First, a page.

Schools under various tax laws, were exempted from tax liability under section 23(1)(c) of the Companies and Allied Matters Act (CITA). The act included among others, educational services of a public character, as activities exempted from Companies Income Tax (CIT). The rational posed was that schools are incorporated as a company limited by guarantee or Incorporated Trustees, being a company not capable of making profit.

This position enjoyed unchanged status till the enactment of finance Act 2021. Courts in a plethora of cases gave life to the principle of the law that schools are exempted from CIT liability as encapsulated under section 23(1)(c) CITA Supra. This was demonstrated in the case of American International School Lagos (AIS) vs Federal Inland Revenue Service (FIRS) where the Court dismissed the FIRS arguments and held that American International School of Lagos is registered as a company limited by guarantee, and therefore qualifies for the exemption provided by Section 23 (1)(c ) of CITA.

Before the enactment of Finance Act 2021, Educational Institutions engaged in ecclesiastical, charitable or educational activities of a public character, its income are exempted from CIT liability under CITA. The guiding principle is that such Educational Institution must be incorporated as company limited by guarantee and engage in educational activities of a public character. It does not matter if the company is a school, it must be incorporated as a company limited by guarantee to qualify for CIT exemption under section 23(1)(C) Supra. In Best Children International School Limited (BCIS) vs FIRS the Court of Appeal held that BCIS is a profit making company, limited by shares, and does not qualify for CIT exemption under CITA. Public Character is not defined in either CITA or in Territory Education Trust Fund (Establishment, Etc) Act 2011. FIRS determines public character as defined in Paragraph 9 of the Requirements for Funds, Bodies or Institutions Regulations, 2011, issued pursuant to FIRS Establishment Act. The regulation defined Institution of a Public Character as a body or institution whose activities are meant to benefit Nigerians in general and particularly the public; and its profits are not available for distribution to its promoters. FIRS in several occasions review educational institutions returns in determining whether such institutions activities are of public character. Where such services is not of public character, such institution will be assessed and liable to tax.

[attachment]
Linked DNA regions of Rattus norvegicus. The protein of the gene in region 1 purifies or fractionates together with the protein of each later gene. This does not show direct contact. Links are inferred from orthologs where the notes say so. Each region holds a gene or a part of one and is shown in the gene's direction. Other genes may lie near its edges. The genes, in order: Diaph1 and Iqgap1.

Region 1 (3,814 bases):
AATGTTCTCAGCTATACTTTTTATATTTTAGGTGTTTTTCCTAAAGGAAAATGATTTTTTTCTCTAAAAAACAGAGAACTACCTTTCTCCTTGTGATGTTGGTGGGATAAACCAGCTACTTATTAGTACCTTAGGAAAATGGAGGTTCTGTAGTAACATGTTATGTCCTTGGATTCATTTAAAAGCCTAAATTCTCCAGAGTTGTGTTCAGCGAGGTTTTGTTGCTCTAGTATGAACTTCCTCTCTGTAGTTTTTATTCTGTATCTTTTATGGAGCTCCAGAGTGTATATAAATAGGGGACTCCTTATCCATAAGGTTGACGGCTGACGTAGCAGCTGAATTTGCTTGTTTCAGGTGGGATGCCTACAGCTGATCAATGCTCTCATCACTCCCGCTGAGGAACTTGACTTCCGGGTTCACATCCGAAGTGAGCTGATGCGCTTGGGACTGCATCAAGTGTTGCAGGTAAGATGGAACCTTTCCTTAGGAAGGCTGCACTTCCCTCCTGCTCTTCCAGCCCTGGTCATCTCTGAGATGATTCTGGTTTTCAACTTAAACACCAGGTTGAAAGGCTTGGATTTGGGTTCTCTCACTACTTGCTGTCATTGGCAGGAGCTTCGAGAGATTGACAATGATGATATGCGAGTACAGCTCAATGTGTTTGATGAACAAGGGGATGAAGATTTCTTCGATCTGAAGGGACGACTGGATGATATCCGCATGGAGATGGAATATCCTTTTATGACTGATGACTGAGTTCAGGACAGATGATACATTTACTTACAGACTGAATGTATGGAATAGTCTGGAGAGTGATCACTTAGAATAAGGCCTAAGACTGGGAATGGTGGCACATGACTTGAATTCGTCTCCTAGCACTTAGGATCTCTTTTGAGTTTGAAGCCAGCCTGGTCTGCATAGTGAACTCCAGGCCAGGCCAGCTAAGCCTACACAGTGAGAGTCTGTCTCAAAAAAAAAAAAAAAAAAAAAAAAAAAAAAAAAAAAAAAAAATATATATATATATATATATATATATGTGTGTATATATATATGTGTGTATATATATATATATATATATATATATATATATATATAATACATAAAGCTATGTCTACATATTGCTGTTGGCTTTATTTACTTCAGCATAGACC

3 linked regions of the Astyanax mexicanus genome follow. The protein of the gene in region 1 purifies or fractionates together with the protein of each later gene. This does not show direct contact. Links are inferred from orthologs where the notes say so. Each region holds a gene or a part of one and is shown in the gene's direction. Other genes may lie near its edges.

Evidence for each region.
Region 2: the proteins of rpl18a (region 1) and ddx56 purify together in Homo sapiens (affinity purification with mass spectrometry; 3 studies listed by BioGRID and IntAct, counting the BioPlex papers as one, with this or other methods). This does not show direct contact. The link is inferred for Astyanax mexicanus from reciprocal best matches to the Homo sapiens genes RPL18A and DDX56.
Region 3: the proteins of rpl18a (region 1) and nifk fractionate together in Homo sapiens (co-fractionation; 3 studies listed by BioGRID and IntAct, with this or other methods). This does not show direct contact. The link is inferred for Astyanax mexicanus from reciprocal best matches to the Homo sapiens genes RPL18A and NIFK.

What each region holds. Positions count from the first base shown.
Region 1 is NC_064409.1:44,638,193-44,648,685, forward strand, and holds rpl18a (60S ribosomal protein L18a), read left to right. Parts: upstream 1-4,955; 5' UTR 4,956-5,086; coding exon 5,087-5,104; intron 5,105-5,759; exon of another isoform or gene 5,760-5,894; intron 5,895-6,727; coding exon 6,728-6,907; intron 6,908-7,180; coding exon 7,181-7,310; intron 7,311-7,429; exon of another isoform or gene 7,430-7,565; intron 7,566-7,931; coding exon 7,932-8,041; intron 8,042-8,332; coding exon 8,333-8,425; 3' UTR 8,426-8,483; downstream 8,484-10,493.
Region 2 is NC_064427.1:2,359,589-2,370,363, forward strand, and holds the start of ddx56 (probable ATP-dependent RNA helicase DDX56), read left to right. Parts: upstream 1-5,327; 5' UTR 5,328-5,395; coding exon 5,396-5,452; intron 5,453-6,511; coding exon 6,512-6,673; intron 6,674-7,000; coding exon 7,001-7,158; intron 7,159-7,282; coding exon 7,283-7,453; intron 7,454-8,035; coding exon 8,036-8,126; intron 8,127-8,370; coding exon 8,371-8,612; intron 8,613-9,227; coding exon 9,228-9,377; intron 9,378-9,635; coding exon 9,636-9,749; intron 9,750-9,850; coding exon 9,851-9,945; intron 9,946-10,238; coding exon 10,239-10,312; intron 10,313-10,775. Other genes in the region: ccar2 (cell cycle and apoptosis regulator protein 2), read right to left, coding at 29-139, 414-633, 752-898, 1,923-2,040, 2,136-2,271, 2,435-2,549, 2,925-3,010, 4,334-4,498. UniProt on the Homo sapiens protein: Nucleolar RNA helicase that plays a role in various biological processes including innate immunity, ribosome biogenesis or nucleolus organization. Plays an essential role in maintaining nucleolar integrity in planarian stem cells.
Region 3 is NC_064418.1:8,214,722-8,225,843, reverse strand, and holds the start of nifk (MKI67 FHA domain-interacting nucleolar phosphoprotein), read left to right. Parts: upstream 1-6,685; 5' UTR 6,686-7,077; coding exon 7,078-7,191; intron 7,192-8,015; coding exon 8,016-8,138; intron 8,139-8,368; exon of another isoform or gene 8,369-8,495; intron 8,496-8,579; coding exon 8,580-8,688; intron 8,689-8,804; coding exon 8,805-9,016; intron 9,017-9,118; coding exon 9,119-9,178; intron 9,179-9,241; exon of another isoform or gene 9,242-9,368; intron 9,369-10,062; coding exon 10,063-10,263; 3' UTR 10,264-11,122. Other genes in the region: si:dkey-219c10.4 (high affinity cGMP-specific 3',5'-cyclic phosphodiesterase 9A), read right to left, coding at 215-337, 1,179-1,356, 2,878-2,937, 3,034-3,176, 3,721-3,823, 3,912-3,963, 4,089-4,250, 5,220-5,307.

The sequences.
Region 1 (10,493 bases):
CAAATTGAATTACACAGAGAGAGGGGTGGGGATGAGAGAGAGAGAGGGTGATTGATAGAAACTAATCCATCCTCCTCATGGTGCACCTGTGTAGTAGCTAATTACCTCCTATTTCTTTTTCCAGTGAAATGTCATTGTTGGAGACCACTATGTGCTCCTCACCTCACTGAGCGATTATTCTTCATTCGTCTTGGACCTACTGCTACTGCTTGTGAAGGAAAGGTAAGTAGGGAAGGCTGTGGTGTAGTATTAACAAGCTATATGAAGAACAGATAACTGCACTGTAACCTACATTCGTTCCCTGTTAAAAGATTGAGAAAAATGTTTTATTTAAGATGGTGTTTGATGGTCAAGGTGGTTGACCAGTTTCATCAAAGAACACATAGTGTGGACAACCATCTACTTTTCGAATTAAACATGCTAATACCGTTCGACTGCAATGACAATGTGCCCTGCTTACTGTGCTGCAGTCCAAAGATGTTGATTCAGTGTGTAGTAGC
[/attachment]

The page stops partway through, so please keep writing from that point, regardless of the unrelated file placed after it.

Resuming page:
As emphasized earlier, before the advent of finance act 2021, incomes of educational institutions engaging in educational activities of public character were exempted from companies income tax under section 23(1)(c) CITA. Finance act 2021amended section 23(1)(c) CITA by omitting educational activities as list of activities exempted from CIT.

Relying on the provisions of the Finance Act 2021, all schools incorporated in whatever form, provided it is incorporated as an incorporated entity, is subject to companies’ income tax. However, schools registered as a partnership are exempted from Companies Income Tax under section 9 of the Companies Income Tax Act.

The Corporate Affairs Commission on Friday being 04 March, 2022 issued a circular directing that Schools, Academies and such other institutions of learning are no longer allowed to register or operate under a Business Name in Nigeria. The Commission decision is predicated on the fact that an institution is body corporate with perpetual succession, capable of contracting and issuing certificates in its own name, which attributes are absent in a Business Name. In view of this, it is pertinent to note that schools can no longer be registered or operated under Business Name in Nigeria.


Schools in Nigeria are now required to pay Companies Income Tax on any income generated from educational activities. The era of exemptions are over, the fact that such schools are incorporated as a company limited by guarantee or Incorporated Trustee engaging in educational activities of a public character, is no longer a bulwark for CIT liability neither does it qualify such entity for exemptions under the amended section 23 (1) (c) of CITA.

Hence, companies or schools engaging in the service of educational activities of a public character should bear in mind its liability in CIT on its income generated from its engagement in educational activities.

The position is not the same for schools registered as Limited Liability Partnership, as a matter of fact, such schools are not taxable under Companies income Tax Act, from the date of incorporation till cessation of business. Section 9 Companies Income Tax Act, Supra.

Provided that such schools registered as a Limited Liability Partnership, remains in business under the same form or nature of business. Where it to re-register or convert to any form of business under Part A or Part C of the Companies and Allied Matters Act 2020, the school will be taxed and liable to Companies Income Tax under CITA. Section 9 CITA Supra.



The rate of education system in the country presently is not deserving for tax exposure as now provided in the amended section 23(1)(c) CITA as this will alarm the ill state of education in Nigeria.

While cost of living is increasing, our educational sector should have been protected from tax exposures by maintaining tax exemptions or incentives, which encourages public private partnership and private sector participation in our educational sectors.

The reality now remains that schools incorporated under either part A or C of CAMA are subject to Companies income tax. Regrettably, in view of the Corporate Affairs Commission recent circular of 04 March, 2022, Schools can no longer be registered as a Business Name in Nigeria.

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